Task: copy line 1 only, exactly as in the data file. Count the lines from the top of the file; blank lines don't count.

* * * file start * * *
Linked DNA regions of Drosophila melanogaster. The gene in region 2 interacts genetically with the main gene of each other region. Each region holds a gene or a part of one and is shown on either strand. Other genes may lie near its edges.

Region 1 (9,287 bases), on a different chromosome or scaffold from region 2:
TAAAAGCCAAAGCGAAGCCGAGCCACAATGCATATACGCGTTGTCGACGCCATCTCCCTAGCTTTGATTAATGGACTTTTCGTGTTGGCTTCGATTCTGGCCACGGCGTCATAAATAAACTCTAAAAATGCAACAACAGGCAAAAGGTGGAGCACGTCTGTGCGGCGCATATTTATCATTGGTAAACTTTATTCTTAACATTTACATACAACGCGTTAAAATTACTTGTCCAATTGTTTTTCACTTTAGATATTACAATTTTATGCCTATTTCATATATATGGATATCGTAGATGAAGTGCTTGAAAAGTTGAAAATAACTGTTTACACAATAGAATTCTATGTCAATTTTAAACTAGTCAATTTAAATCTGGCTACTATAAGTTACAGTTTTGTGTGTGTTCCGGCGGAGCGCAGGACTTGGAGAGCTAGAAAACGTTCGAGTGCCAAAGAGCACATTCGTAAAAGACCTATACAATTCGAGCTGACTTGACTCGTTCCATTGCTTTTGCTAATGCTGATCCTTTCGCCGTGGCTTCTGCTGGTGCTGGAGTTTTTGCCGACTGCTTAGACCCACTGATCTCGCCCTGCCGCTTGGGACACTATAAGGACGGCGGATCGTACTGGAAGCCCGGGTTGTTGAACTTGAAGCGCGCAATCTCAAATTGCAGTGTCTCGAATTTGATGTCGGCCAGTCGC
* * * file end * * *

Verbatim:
Linked DNA regions of Drosophila melanogaster. The gene in region 2 interacts genetically with the main gene of each other region. Each region holds a gene or a part of one and is shown on either strand. Other genes may lie near its edges.